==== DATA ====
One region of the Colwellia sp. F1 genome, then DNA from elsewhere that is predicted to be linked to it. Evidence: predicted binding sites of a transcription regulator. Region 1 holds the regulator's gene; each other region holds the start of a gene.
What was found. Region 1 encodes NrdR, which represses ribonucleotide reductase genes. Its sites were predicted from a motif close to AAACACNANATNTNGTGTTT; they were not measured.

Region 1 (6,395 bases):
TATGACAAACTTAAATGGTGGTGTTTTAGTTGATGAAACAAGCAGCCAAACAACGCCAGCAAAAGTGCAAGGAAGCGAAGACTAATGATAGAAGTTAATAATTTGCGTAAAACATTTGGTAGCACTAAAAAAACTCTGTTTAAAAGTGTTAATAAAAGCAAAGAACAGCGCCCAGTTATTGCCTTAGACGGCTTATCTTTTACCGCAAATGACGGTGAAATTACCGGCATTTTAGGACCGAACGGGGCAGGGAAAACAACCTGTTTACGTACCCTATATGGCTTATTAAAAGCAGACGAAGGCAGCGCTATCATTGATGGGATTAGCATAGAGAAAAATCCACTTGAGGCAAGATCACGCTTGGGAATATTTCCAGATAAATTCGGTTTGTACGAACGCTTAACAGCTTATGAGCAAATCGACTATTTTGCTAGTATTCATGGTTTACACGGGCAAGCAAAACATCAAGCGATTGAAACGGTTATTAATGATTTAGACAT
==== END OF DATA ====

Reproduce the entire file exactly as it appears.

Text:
One region of the Colwellia sp. F1 genome, then DNA from elsewhere that is predicted to be linked to it. Evidence: predicted binding sites of a transcription regulator. Region 1 holds the regulator's gene; each other region holds the start of a gene.
What was found. Region 1 encodes NrdR, which represses ribonucleotide reductase genes. Its sites were predicted from a motif close to AAACACNANATNTNGTGTTT; they were not measured.

Region 1 (6,395 bases):
TATGACAAACTTAAATGGTGGTGTTTTAGTTGATGAAACAAGCAGCCAAACAACGCCAGCAAAAGTGCAAGGAAGCGAAGACTAATGATAGAAGTTAATAATTTGCGTAAAACATTTGGTAGCACTAAAAAAACTCTGTTTAAAAGTGTTAATAAAAGCAAAGAACAGCGCCCAGTTATTGCCTTAGACGGCTTATCTTTTACCGCAAATGACGGTGAAATTACCGGCATTTTAGGACCGAACGGGGCAGGGAAAACAACCTGTTTACGTACCCTATATGGCTTATTAAAAGCAGACGAAGGCAGCGCTATCATTGATGGGATTAGCATAGAGAAAAATCCACTTGAGGCAAGATCACGCTTGGGAATATTTCCAGATAAATTCGGTTTGTACGAACGCTTAACAGCTTATGAGCAAATCGACTATTTTGCTAGTATTCATGGTTTACACGGGCAAGCAAAACATCAAGCGATTGAAACGGTTATTAATGATTTAGACAT